Acetyl-l-carnitine 1: Effects on mortality, pathology and sensory-motor performance in aging rats

Alicja L. Markowska, Donald K. Ingram, Carol A. Barnes, Edward L. Spangler, Vincent J. Lemken, Hideki Kametani, William Yee, David S. Olton

Research output: Contribution to journalArticlepeer-review

49 Scopus citations


Three different test sites assessed the effects of acetyl-l-carnitine (AC) on age-related changes in general health, sensory-motor skills, learning, and memory. Two groups of rats began the experiments at 16 months of age. One group (OLD-AC) was given AC, 75 mg/kg/day, beginning at 16 months. The other group (OLD-CON) was treated identically except it was not given the drug. Beginning at 22 months of age, these rats and a group of young (3-4 months old) rats (YG-CON) were given a series of sensory-motor tasks. AC decreased mortality, and had no reliable effect on body weight, fluid intake, or the general health of the rats. These data indicate that a chronic dose of AC does not interfere with food and water intake, and may increase longevity. An age-related decline of performance occurred in most of the sensory-motor tasks; locomotor activity was reduced in a novel environment and in a runwheel, and the ability to prevent falling was reduced in tests on a taut wire, rotorod, inclined screen, and several types of elevated bridges. An age-related decline of performance did not occur in grooming, or in the latency to initiate several different behaviors. AC had no effect on performance in any sensory-motor task. These data indicate that the improvements produced by AC in some tests of spatial memory may be due to the effects of AC on cognitive abilities rather than on sensory-motor skills.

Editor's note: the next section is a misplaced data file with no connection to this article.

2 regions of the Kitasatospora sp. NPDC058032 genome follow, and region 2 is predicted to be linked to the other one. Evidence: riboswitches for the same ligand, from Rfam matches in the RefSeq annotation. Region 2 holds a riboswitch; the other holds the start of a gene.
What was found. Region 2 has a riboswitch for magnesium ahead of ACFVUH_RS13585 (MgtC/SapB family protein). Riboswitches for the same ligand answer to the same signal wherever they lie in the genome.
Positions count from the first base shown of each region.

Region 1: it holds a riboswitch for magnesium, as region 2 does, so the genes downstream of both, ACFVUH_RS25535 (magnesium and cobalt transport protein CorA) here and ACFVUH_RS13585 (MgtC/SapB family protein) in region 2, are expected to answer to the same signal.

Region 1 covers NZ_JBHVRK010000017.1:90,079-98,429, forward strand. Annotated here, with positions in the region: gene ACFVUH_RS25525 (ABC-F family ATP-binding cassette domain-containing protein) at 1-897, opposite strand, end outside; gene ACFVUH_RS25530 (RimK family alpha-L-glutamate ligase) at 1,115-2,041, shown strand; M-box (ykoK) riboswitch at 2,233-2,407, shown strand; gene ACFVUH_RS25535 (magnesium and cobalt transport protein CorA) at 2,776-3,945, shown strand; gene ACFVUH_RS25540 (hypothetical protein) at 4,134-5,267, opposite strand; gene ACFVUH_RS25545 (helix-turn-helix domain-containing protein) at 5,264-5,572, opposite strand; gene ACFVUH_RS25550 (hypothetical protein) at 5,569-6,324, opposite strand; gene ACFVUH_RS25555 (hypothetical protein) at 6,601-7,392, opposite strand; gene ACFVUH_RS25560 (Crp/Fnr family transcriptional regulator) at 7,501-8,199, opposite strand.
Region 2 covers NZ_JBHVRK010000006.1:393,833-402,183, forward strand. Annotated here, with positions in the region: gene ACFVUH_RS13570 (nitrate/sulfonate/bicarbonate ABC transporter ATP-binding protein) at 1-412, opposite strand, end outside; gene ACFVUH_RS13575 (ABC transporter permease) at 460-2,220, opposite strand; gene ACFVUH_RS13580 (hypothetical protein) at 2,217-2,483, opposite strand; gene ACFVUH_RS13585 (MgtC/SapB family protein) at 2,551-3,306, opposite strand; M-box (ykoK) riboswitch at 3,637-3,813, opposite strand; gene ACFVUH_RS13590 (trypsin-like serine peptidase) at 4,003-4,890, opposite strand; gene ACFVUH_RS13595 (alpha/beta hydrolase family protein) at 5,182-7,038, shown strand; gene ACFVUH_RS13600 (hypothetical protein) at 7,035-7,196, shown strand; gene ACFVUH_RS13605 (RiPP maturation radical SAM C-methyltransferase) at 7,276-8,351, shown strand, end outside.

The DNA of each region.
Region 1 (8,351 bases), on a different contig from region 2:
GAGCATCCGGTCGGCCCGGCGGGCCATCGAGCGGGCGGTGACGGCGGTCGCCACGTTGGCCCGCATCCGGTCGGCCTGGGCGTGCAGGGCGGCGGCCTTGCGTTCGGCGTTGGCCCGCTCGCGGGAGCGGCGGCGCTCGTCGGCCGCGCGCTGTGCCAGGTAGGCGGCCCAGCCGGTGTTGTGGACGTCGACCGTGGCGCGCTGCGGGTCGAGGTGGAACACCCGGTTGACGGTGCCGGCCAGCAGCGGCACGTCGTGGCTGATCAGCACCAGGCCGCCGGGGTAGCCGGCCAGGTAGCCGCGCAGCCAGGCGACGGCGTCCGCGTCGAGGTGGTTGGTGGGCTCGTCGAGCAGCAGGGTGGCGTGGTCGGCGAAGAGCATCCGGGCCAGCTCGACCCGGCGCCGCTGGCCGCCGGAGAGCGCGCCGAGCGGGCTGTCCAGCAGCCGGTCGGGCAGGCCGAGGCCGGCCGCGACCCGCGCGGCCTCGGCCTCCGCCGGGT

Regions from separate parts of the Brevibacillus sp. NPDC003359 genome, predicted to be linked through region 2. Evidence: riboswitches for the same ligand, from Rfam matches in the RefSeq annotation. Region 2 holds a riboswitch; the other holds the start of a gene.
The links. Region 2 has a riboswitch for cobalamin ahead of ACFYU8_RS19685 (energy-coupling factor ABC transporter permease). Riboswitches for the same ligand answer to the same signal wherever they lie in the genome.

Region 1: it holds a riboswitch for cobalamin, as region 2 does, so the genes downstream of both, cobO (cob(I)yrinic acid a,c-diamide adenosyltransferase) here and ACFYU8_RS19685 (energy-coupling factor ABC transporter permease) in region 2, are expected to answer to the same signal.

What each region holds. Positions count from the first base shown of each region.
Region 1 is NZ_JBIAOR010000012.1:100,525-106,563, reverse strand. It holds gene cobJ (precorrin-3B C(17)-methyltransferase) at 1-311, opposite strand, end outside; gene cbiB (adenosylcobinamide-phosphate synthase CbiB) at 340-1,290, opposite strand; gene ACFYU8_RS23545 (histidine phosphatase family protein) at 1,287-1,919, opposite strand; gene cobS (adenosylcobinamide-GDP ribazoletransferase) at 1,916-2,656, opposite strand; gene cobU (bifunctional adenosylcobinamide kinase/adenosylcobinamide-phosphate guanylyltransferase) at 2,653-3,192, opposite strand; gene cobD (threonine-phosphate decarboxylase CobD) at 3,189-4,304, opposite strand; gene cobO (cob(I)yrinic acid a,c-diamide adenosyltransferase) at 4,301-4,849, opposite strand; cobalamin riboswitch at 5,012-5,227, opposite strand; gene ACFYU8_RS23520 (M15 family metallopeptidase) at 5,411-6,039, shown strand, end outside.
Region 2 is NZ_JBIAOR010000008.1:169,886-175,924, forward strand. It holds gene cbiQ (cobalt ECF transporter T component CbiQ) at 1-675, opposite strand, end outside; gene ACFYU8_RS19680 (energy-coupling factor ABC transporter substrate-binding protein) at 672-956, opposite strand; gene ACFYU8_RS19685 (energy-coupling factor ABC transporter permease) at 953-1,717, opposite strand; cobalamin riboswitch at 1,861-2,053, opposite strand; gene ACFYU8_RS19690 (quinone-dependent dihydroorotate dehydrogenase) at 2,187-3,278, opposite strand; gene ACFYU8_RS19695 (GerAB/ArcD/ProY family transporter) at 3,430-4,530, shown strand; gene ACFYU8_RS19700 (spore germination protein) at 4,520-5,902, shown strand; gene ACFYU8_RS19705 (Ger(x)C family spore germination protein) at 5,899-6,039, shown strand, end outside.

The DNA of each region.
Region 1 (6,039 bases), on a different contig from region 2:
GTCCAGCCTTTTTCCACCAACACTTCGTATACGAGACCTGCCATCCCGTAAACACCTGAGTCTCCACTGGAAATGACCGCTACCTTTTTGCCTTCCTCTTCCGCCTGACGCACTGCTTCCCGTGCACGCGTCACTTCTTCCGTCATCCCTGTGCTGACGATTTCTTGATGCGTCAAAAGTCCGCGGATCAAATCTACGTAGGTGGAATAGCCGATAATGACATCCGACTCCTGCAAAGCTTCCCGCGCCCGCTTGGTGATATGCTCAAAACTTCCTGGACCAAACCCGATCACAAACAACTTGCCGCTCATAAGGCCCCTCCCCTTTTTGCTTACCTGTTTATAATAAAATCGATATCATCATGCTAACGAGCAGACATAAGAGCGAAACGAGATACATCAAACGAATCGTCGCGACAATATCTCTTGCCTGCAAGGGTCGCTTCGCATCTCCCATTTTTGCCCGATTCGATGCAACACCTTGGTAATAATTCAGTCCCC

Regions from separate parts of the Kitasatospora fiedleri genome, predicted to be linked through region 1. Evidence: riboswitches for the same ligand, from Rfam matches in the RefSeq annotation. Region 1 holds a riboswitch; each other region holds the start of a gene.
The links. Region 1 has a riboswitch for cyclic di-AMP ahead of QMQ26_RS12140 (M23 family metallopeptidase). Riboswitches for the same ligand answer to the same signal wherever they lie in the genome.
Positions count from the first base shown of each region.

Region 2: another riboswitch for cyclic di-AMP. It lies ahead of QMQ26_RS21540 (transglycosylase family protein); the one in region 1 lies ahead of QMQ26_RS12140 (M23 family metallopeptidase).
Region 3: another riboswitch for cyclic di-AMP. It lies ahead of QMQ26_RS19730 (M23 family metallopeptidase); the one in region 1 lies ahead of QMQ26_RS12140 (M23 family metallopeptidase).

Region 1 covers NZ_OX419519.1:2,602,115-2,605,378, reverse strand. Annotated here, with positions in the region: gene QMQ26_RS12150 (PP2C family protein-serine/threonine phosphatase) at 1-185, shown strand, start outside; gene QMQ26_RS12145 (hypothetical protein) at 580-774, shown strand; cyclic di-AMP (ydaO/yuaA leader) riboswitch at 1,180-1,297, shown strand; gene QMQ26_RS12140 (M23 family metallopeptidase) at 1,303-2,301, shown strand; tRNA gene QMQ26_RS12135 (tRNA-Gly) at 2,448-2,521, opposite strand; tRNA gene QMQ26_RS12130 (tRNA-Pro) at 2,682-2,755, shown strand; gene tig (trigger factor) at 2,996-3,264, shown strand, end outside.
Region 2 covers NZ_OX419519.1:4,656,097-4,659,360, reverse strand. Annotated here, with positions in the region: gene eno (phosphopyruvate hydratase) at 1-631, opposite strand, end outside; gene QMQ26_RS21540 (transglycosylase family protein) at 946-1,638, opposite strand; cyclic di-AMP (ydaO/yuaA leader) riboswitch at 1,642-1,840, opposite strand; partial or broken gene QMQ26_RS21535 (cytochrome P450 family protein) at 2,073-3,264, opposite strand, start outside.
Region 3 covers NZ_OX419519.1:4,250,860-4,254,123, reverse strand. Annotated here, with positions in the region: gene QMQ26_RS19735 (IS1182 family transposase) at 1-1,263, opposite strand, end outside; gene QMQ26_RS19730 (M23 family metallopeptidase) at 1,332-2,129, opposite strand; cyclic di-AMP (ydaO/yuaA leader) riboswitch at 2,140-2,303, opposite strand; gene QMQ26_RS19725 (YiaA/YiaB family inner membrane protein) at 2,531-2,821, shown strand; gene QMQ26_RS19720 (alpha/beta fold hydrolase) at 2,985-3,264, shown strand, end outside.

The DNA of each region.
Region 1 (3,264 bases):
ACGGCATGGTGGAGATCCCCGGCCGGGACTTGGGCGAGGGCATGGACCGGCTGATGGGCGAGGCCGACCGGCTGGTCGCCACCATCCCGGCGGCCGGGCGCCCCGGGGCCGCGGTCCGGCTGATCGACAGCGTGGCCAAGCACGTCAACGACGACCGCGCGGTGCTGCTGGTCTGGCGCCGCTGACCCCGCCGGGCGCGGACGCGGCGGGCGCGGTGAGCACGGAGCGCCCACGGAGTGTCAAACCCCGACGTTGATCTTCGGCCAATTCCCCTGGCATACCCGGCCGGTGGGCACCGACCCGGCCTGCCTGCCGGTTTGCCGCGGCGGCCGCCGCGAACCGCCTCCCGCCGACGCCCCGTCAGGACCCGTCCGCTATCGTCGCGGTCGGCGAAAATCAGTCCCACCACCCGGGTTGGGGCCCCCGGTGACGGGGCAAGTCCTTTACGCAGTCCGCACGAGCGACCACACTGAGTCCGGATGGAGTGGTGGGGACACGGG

Original languageEnglish (US)
Pages (from-to)491-498
Number of pages8
JournalNeurobiology of Aging
Issue number5
StatePublished - 1990


  • Acetyl-l-carnitine
  • Aging
  • Learning
  • Memory
  • Mortality
  • Sensory-motor

ASJC Scopus subject areas

  • Neuroscience(all)
  • Aging
  • Clinical Neurology
  • Developmental Biology
  • Geriatrics and Gerontology


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